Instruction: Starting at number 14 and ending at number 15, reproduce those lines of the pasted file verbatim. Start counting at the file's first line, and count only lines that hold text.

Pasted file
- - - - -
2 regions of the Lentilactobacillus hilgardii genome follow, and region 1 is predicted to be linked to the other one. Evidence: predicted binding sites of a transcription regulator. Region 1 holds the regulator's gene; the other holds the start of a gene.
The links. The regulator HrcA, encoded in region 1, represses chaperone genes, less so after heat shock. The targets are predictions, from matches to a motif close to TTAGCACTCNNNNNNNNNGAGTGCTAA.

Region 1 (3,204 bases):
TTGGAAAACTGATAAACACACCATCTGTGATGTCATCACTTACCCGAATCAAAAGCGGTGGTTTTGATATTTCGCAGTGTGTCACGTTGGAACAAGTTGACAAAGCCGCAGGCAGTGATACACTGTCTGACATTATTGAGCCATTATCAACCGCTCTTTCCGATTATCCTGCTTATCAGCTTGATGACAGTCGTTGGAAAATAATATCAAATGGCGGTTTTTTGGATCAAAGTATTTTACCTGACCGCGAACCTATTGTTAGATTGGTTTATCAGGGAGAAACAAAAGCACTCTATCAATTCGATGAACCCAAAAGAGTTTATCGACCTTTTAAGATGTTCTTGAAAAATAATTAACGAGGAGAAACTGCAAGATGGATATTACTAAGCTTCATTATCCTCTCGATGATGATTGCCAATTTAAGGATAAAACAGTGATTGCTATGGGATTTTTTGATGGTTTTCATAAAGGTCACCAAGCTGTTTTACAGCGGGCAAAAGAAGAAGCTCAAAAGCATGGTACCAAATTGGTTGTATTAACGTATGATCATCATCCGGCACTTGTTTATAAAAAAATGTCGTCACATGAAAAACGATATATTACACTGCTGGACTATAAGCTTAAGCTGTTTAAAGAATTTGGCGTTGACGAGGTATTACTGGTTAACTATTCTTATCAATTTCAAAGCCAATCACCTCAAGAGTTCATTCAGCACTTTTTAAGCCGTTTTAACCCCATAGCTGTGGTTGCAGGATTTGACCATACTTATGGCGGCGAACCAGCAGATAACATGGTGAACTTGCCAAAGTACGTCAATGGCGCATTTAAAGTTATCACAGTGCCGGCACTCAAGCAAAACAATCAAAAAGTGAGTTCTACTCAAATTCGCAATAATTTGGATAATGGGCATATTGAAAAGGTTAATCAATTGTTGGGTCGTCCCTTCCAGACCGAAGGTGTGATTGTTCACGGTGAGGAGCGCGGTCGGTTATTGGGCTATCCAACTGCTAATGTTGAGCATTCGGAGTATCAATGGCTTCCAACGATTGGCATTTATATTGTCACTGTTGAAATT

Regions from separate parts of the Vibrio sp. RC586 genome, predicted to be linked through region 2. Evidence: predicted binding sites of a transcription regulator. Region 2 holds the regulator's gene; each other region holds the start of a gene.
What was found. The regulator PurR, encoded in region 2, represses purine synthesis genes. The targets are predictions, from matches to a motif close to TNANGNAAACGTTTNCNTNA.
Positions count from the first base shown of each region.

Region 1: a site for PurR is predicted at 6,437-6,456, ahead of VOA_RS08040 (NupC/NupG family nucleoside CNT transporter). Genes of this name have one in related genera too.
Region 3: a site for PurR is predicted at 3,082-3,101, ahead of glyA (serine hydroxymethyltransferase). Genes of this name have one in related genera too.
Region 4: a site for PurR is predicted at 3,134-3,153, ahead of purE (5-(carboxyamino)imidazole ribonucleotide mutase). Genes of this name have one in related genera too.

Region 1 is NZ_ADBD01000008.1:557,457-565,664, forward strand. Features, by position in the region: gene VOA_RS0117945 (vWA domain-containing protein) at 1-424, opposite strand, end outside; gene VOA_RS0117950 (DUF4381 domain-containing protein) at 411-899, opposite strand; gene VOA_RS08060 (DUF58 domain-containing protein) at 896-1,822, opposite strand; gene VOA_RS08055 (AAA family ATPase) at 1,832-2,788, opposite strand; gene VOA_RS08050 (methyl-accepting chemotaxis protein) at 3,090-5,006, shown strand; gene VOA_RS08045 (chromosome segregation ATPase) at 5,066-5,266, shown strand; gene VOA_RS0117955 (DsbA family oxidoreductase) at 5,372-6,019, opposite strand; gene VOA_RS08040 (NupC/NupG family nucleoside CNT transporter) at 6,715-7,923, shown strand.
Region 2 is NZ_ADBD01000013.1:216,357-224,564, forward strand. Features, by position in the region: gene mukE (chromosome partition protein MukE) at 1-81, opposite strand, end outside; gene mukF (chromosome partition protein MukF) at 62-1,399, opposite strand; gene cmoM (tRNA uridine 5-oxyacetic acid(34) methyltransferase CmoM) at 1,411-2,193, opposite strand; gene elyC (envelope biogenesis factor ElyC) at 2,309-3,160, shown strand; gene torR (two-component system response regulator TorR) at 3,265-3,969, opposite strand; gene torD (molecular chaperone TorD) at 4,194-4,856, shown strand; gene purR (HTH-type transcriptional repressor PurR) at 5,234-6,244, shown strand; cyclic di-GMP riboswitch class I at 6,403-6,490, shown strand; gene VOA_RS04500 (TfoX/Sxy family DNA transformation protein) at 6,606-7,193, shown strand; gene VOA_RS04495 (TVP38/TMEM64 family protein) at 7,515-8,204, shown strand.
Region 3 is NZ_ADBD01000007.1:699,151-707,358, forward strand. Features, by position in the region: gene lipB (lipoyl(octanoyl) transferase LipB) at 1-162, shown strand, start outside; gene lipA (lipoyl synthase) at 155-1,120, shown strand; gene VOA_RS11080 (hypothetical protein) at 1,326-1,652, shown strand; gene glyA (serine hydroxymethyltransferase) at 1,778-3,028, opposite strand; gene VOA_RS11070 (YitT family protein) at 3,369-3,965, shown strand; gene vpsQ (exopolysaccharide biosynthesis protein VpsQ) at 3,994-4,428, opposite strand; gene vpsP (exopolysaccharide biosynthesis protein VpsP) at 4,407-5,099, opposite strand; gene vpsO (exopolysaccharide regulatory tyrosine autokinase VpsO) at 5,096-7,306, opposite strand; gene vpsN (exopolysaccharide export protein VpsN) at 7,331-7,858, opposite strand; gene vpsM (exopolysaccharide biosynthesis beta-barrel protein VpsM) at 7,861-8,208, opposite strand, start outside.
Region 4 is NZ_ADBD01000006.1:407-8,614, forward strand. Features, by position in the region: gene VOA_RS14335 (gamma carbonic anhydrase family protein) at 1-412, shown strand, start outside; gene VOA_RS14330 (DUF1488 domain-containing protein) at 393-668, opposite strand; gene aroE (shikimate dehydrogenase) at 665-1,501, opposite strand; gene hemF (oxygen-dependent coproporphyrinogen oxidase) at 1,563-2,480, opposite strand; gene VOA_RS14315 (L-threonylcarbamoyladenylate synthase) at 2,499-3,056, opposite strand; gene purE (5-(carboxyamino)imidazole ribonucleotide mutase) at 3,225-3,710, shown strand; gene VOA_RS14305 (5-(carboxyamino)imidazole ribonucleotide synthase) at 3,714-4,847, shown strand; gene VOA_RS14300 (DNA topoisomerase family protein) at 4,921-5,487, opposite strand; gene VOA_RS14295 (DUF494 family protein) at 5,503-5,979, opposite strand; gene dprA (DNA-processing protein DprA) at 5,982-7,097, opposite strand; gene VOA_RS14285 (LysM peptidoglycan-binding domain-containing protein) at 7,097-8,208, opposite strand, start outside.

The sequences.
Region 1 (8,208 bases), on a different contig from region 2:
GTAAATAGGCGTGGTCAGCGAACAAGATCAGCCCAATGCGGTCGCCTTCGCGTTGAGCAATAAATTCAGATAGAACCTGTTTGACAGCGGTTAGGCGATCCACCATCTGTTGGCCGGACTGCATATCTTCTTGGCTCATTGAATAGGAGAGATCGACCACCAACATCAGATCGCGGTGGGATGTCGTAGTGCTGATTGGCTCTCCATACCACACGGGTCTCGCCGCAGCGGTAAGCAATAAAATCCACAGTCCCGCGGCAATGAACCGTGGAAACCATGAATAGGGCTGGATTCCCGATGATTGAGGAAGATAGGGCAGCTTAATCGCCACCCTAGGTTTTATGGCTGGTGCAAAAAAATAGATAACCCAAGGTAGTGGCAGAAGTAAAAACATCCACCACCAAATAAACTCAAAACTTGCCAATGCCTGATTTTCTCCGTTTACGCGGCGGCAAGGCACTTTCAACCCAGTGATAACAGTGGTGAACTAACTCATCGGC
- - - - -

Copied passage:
Region 4 is NZ_ADBD01000006.1:407-8,614, forward strand. Features, by position in the region: gene VOA_RS14335 (gamma carbonic anhydrase family protein) at 1-412, shown strand, start outside; gene VOA_RS14330 (DUF1488 domain-containing protein) at 393-668, opposite strand; gene aroE (shikimate dehydrogenase) at 665-1,501, opposite strand; gene hemF (oxygen-dependent coproporphyrinogen oxidase) at 1,563-2,480, opposite strand; gene VOA_RS14315 (L-threonylcarbamoyladenylate synthase) at 2,499-3,056, opposite strand; gene purE (5-(carboxyamino)imidazole ribonucleotide mutase) at 3,225-3,710, shown strand; gene VOA_RS14305 (5-(carboxyamino)imidazole ribonucleotide synthase) at 3,714-4,847, shown strand; gene VOA_RS14300 (DNA topoisomerase family protein) at 4,921-5,487, opposite strand; gene VOA_RS14295 (DUF494 family protein) at 5,503-5,979, opposite strand; gene dprA (DNA-processing protein DprA) at 5,982-7,097, opposite strand; gene VOA_RS14285 (LysM peptidoglycan-binding domain-containing protein) at 7,097-8,208, opposite strand, start outside.

The sequences.